the morning paper.  My grandfather’s friend, his wife, their son, had all been
butchered the night before.

   Grandpa was enraged when he read the news in the morning paper.  He
came to our house to tell us.  I heard everything. No one really knew who or
what, or why a nice, normal well-liked family had been butchered in the middle of
the night.

   Some tough kids in the neighborhood knew for sure, they said.   They always
seemed to know everything.  "It was a motorcycle gang!”  “Maybe it was
Satanists!  Maybe they did it!"  “Shut up.”

   It stopped everyone, shocked and stunned our whole small world.  It was all
anyone could talk about.  It gave kids nightmares, and made housewives
whisper to each other in the supermarket in the household cleaner section.
People were no longer safe.  The town was getting "just like that damn
California."  The world had gone crazy.

   Innocence died that day.  Innocence died and was replaced by fear.  We all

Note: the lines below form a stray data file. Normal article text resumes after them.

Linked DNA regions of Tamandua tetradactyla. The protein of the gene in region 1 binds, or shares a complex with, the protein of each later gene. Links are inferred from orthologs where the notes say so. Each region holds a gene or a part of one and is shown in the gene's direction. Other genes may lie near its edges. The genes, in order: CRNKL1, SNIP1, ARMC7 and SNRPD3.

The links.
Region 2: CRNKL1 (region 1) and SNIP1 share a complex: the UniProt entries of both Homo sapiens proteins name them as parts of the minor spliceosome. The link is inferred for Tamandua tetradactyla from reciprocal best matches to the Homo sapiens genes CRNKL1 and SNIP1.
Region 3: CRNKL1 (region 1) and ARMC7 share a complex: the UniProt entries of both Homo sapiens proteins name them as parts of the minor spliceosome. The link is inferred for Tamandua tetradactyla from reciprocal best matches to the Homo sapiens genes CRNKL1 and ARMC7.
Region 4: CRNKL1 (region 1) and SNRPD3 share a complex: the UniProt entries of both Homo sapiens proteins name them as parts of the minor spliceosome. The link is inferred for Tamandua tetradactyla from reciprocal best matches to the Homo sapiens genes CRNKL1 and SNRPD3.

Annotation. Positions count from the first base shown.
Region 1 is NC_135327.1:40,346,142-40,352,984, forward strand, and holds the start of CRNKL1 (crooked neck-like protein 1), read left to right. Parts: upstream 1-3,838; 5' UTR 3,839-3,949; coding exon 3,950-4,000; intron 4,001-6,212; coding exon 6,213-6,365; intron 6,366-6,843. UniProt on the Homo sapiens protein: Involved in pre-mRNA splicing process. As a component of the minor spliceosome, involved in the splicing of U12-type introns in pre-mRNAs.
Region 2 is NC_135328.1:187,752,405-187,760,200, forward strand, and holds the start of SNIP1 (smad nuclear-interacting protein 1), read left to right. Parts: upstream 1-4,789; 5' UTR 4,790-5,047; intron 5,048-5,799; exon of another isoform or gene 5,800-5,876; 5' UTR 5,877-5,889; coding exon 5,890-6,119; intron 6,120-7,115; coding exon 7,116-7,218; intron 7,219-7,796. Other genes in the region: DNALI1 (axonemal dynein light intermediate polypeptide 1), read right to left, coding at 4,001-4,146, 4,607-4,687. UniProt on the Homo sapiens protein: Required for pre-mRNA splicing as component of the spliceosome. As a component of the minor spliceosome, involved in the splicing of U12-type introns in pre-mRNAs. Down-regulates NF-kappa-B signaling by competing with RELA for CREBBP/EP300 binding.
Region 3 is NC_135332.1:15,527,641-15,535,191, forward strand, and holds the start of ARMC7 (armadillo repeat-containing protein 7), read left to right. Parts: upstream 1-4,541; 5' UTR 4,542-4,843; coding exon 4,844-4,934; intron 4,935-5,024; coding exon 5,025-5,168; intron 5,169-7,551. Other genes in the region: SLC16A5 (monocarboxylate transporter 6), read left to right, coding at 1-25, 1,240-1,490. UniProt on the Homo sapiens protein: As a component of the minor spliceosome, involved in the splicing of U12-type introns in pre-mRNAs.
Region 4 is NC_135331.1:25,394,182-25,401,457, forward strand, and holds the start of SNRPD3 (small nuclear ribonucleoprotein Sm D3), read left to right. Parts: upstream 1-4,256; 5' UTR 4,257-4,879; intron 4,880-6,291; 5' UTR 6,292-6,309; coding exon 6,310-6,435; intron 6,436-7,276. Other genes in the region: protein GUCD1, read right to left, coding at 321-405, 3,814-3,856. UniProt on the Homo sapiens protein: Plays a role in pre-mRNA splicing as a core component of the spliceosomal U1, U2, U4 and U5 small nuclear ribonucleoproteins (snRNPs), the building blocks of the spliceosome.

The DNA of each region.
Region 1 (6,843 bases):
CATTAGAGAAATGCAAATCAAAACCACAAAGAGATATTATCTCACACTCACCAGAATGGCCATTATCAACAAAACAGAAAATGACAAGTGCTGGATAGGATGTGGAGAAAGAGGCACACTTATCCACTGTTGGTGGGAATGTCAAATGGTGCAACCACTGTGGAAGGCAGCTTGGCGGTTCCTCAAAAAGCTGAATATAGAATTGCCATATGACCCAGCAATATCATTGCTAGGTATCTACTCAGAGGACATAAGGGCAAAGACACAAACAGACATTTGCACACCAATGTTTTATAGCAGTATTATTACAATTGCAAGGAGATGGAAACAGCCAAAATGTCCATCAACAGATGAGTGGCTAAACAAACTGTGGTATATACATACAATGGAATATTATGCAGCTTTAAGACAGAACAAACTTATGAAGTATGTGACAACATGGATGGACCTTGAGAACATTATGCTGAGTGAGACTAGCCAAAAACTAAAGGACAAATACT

had to be in before dark.  Where are you going?  Don't talk to strangers!  Don't
be gone long.  The world had changed, and not for the better...

   Eventually we found out who really did it.  Their pictures were in the paper.  
The thugs responsible looked just like Charles Manson himself.  Long hair, filthy
beards, cruel eyes.  They were caught on a motor vehicle charge, and their car
was searched.  A weapon was found and there was blood.  It was a botched
burglary, and it was about drug money.  The man and his wife were held at gun-
point while the men went for money and looked for jewelry.  The boy came down
the stairs with one of his father's guns to save his parents.  Hands shaking, he
missed...  The boy was shot, then his parents.  It was horrible.

   But things settled down after a while.  Their home was closed down for years,